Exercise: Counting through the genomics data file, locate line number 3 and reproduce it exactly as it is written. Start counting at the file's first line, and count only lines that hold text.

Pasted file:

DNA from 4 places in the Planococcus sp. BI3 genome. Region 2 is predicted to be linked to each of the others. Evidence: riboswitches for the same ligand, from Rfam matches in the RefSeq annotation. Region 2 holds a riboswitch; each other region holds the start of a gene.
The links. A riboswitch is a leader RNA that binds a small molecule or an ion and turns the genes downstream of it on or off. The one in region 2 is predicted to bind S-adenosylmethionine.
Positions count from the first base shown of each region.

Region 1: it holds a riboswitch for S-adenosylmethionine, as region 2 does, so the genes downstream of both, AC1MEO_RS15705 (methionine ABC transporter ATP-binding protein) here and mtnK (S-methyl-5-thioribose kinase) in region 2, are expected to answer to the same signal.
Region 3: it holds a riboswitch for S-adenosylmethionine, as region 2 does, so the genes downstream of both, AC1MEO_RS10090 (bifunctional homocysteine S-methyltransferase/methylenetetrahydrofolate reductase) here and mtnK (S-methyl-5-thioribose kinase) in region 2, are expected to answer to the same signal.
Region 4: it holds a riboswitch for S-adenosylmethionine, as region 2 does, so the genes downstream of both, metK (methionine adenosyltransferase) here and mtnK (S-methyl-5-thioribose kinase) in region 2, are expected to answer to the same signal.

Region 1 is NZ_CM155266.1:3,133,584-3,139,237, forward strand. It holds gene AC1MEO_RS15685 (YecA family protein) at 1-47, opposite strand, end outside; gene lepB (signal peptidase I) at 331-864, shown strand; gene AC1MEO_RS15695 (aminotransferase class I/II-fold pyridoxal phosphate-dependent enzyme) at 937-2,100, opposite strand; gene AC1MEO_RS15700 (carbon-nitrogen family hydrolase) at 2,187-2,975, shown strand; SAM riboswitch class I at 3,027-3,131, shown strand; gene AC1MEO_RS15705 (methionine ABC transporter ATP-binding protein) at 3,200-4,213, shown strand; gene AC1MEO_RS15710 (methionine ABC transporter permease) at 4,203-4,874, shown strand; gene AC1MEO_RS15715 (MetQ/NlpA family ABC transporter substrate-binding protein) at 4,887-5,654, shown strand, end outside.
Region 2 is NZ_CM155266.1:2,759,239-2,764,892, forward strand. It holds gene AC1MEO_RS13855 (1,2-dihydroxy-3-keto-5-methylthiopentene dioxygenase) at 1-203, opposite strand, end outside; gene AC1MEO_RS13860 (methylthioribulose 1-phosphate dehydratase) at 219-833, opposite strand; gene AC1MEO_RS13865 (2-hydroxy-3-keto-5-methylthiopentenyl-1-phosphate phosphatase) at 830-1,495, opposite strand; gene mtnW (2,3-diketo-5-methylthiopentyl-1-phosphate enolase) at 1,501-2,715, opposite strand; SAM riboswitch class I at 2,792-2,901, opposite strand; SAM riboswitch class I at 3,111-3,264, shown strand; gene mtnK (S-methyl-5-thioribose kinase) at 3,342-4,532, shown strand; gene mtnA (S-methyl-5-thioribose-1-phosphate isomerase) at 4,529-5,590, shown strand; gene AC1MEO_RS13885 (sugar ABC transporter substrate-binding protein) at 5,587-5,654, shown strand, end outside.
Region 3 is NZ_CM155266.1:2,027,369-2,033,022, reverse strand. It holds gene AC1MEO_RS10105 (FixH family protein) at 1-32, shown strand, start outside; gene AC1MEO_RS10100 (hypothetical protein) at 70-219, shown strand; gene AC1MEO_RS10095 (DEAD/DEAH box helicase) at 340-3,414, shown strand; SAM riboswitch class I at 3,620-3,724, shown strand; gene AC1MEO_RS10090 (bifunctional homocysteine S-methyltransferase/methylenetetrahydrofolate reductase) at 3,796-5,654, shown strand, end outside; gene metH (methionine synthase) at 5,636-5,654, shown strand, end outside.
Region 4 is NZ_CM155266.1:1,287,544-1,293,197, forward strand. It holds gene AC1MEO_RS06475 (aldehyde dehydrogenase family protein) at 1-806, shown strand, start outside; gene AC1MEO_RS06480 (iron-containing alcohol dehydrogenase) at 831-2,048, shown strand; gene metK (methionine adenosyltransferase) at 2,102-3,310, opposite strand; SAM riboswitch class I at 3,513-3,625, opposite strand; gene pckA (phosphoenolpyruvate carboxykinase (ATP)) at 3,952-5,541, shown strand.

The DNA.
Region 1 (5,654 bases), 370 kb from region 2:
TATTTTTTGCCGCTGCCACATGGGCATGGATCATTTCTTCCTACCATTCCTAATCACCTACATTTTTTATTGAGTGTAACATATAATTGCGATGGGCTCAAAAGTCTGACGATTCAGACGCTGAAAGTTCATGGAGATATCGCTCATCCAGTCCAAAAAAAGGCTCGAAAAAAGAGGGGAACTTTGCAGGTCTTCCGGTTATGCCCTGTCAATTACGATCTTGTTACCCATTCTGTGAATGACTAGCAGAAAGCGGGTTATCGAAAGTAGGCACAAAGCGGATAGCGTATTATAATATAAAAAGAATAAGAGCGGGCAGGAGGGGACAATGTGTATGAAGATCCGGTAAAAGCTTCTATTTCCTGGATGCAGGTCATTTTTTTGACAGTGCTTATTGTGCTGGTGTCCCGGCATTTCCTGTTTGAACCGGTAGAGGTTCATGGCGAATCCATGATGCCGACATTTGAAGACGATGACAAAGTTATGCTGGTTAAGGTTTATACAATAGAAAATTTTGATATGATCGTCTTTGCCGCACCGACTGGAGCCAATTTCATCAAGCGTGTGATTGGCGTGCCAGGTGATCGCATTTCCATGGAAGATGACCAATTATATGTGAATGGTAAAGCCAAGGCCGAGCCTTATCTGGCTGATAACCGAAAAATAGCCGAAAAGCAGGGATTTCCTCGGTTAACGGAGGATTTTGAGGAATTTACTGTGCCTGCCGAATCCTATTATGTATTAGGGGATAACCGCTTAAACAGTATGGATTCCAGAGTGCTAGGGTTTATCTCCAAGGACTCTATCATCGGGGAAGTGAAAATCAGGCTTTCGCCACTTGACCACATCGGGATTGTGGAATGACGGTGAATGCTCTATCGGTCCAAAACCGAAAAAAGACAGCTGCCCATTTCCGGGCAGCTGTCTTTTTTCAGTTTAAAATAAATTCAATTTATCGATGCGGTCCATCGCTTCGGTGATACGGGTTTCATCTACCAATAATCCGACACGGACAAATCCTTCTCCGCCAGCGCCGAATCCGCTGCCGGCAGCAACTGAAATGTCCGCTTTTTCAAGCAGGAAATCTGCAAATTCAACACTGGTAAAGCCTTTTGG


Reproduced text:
Positions count from the first base shown of each region.